MK Czerwiec (pronounced sir-wick) is a nurse and Artist-in-Residence at Northwestern Feinberg School of Medicine and a Senior Fellow of the George Washington School of Nursing Center for Health Policy Media Engagement. Her clinical experience is in HIV/AIDS care and hospice care. She co-runs Graphic Medicine, a website that explores the interaction between the medium of comics and the discourse of health care. She is the creator of Taking Turns: Stories from HIV/AIDS Care Unit 371. Today, Graphic Medicine is the primary content of her teaching and academic writing. She gives lectures and workshops on drawing in the health care context.

    Michael Green, MD
    Website

    Michael Green MD, MS is a physician and bioethicist at the Penn State University’s Milton S. Hershey Medical Center. He is interim chair of the Department of Humanities, chair of the Hospital Ethics Committee, and director of the Program in Bioethics.

    Dr Green is currently professor in the Departments of Humanities and Internal Medicine, where he cares for patients, teaches medical students and residents, and conducts research in bioethics. He is a pioneer in the field of graphic medicine and has published several landmark articles on the topic including the foundational article in the BMJ titled “Graphic medicine: use of comics in medical education and patient care”. With MK Czerwiec and others, Dr Green wrote Graphic Medicine Manifesto, described in one review as “something remarkable and game changing is being sparked by the alliance between comics and medicine.” Dr Green guest edits the Graphic Medicine section of the Annals of Internal Medicine, and since 2009 has taught a course on Comics and Medicine to 4th-year medical students, whose comics can be viewed online.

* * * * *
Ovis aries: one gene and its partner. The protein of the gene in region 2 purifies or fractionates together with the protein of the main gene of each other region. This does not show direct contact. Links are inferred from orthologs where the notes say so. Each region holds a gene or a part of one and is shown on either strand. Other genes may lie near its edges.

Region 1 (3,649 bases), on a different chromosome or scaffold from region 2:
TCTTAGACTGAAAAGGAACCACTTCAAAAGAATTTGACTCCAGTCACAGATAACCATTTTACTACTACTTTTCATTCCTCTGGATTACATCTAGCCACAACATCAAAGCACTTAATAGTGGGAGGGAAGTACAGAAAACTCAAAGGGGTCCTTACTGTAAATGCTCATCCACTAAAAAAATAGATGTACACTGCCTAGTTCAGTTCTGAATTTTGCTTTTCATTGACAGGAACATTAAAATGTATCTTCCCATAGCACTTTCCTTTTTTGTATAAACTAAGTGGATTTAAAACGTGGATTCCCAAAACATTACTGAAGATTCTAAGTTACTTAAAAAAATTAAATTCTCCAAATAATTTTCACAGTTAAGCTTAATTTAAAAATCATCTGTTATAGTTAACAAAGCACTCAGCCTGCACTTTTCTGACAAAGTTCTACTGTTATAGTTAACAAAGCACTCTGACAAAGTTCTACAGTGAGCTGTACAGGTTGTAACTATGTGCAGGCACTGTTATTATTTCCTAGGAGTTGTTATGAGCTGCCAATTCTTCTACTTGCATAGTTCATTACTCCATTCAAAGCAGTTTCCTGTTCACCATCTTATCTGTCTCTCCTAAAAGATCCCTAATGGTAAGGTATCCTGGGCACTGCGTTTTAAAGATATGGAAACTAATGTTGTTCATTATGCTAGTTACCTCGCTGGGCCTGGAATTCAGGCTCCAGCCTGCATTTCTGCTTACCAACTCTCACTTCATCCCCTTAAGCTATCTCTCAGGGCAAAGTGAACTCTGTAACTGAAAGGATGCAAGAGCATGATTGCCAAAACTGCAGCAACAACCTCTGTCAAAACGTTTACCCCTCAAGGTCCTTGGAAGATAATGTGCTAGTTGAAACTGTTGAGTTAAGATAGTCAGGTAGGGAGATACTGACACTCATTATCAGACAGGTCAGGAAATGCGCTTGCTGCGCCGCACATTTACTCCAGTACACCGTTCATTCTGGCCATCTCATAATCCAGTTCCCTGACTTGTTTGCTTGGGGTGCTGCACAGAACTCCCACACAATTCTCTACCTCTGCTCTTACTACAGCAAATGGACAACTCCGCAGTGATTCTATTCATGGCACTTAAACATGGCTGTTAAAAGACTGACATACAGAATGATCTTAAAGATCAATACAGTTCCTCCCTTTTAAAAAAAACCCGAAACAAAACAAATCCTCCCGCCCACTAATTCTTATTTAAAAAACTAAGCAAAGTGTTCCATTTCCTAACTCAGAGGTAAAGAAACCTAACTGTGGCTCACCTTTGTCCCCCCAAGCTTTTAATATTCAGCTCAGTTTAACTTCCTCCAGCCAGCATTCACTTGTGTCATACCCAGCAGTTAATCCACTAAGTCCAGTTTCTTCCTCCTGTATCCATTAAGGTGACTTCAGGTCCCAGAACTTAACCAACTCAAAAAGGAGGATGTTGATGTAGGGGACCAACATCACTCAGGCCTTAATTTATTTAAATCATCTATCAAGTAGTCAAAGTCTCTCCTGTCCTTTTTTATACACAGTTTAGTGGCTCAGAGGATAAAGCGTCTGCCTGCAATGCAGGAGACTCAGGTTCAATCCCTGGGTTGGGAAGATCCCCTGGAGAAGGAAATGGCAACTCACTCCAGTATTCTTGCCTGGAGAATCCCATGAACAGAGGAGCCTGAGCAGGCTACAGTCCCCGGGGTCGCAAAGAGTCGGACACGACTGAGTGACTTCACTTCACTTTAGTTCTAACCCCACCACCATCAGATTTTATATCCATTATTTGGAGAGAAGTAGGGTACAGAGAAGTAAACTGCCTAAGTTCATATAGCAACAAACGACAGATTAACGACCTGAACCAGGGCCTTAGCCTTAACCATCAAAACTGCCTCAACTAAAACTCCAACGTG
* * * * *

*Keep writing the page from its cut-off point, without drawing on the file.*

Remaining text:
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  • Scientists’ Hard Drives, Databases, and Blogs: Preservation Intent and Source Criticism in the Digital History of Science, Technology and Medicine

    2:00 p.m. - 3:00 p.m. in the NLM Lister Hill Auditorium, Building 38A

    Trevor Owens — Head of Digital Content Management, Library of Congress

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    This lecture will be live-streamed globally, and archived, by NIH VideoCasting.

    Read an interview with Trevor Owens on Circulating Now